In other words:

        typedef struct list_struct *LIST;
        LIST append(const LIST list, void *data);

is silly (it's just guaranteeing the constness of the pointer, not the struct
itself).  In contrast

        typedef struct list_struct LIST;
        LIST append(const LIST *list, void *data);

is saying something about the list itself.  So isn't that better?  I must
admit that I generally prefer the latter approach for a much more practical
reason - I get less confused about levels of indirection.  But Hanson (the
author of CI&I) argues that it places constraints on the implementation.  For
example, a hashtable might reasonably want to resize during an insert, or some
optimisation might imply lazy initialisation.

It's a valid point, and something I am glad I read.  Unfortunately that was
the best part, just 29 pages in.

Now at this point I should say that I may be to blame.  I may just be too lazy
- the book might repay a more detailed reading than I managed.  Because, while
I read with the best of intentions, I found that there were times when I had
no real recollection of the previous few pages.

The problem, I feel, is that this book is written as "literate code".  That
means that every line of the library appears in the book.  Which has to mean
that many sections are, frankly, mundane detail.

Worse, the literate approach gives the entire book a very flat structure.
Each chapter is arranged with a description of the interface before the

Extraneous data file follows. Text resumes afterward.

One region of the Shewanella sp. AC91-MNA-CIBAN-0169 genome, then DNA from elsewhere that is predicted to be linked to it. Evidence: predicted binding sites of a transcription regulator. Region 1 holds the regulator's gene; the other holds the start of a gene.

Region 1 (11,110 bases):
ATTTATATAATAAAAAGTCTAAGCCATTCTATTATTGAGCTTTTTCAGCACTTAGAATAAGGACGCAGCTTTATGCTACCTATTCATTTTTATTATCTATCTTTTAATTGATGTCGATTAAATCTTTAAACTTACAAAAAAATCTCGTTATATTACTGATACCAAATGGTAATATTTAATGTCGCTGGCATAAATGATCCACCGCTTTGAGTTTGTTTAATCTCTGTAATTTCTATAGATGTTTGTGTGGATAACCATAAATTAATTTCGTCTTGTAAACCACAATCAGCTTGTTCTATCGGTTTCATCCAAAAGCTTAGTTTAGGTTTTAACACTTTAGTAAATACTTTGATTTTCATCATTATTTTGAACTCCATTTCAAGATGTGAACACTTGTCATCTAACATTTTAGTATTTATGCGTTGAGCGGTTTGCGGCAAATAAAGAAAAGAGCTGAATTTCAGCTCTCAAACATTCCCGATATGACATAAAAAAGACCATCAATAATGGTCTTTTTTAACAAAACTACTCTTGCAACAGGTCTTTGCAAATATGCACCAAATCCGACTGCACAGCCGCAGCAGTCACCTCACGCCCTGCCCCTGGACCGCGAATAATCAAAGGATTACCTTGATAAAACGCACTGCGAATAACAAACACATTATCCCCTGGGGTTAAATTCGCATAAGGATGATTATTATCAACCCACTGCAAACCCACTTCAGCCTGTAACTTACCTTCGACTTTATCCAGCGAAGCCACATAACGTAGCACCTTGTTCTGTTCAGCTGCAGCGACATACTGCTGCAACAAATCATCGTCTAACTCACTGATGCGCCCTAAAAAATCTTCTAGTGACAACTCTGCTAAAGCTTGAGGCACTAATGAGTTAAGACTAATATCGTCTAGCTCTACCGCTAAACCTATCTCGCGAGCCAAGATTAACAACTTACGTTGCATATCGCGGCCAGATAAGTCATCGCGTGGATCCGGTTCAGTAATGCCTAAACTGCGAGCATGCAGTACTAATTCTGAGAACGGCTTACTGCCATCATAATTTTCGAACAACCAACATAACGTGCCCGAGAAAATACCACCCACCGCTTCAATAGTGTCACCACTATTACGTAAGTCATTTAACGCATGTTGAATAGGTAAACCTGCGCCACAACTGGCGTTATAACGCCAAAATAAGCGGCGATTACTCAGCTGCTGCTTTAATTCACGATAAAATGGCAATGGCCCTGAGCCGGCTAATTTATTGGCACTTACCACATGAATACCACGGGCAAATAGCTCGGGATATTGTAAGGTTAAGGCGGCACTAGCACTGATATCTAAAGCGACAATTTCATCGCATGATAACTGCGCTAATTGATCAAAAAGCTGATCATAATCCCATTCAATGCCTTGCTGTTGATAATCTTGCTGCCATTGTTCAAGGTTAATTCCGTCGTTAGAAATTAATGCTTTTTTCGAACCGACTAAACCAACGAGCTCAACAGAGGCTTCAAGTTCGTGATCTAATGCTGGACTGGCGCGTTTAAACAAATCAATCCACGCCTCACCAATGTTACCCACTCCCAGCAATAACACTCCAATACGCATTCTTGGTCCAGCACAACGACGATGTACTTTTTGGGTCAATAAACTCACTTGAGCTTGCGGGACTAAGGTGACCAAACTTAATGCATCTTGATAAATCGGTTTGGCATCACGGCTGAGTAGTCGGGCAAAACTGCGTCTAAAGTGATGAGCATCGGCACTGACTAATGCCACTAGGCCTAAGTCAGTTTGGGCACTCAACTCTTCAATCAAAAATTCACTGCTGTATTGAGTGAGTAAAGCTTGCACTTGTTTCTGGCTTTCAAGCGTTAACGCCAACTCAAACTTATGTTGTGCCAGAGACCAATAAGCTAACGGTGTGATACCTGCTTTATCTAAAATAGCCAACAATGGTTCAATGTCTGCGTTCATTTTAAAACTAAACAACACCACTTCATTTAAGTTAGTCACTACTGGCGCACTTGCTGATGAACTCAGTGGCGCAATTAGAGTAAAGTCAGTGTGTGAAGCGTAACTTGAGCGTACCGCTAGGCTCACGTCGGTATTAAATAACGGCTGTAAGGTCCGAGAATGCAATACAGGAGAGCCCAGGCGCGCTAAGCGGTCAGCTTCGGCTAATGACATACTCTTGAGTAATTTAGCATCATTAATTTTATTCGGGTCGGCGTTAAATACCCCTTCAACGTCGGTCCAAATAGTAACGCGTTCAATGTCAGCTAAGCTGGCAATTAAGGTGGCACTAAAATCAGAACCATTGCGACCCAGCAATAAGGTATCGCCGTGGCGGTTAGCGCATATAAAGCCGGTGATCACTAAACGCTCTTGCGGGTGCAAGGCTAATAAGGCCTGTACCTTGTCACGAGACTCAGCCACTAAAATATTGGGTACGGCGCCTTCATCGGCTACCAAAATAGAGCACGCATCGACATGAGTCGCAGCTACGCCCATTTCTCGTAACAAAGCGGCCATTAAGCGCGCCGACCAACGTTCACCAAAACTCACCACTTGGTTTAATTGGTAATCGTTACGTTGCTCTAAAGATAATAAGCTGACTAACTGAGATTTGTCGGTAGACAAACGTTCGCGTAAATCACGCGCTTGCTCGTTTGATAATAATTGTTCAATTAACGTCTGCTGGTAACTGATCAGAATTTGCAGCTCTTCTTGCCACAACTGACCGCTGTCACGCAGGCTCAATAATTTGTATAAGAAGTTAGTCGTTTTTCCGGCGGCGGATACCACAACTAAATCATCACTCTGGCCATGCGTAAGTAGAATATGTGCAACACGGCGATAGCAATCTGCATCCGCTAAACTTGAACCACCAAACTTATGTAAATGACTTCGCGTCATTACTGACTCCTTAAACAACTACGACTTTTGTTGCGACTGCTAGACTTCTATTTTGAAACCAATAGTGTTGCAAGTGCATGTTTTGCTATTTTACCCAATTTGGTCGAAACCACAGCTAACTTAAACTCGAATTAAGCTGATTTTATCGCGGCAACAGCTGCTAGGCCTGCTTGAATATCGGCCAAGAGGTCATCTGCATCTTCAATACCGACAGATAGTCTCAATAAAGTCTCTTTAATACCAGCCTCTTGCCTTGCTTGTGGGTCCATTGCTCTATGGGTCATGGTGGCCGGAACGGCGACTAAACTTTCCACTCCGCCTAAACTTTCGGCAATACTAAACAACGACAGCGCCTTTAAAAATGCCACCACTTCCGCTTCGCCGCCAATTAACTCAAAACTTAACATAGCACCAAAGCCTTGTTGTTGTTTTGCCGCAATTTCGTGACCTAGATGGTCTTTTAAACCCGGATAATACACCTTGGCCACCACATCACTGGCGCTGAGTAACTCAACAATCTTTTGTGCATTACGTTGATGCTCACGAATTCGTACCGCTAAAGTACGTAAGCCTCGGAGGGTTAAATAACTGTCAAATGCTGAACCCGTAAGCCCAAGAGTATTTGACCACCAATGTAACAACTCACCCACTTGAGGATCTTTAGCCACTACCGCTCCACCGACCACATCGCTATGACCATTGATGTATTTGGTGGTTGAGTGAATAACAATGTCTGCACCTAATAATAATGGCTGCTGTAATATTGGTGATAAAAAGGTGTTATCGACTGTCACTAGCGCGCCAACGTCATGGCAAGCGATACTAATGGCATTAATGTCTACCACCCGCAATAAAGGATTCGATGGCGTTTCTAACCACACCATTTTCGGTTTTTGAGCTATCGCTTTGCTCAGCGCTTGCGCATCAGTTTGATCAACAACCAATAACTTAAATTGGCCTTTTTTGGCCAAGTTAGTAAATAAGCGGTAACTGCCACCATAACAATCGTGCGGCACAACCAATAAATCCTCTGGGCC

implementation.  Which might lead you to hope that the first section of each
chapter will give a high-level overview of the design.  But it doesn't really
work like that - the initial sections tend to be vague and incomplete.
Largely, I suspect, so that the later sections aren't quite so boring.

And the library developed - while useful - doesn't dogfood itself.  In other
words, most parts of the library are implemented in isolation.  There are a
few exceptions where there's an obvious layered approach (for example, text
processing built on low level strings, or an arbitrary precision calculator
built on a library for extended precision positive integers), but that's
pretty much all: the hash table (chapter 8), for example, isn't used by the
"atoms" library (chapter 3), which instead implements a hash table all by

Perhaps there a reason for this duplication, but that kind of explanation was
what I missed most - there's very little (apart from the reasoning on ADTs
above) to justify the choices made.

An example of this lack of explanation is the choice of indexing.  Various
APIs allow indexing from either end of a sequence (eg to access characters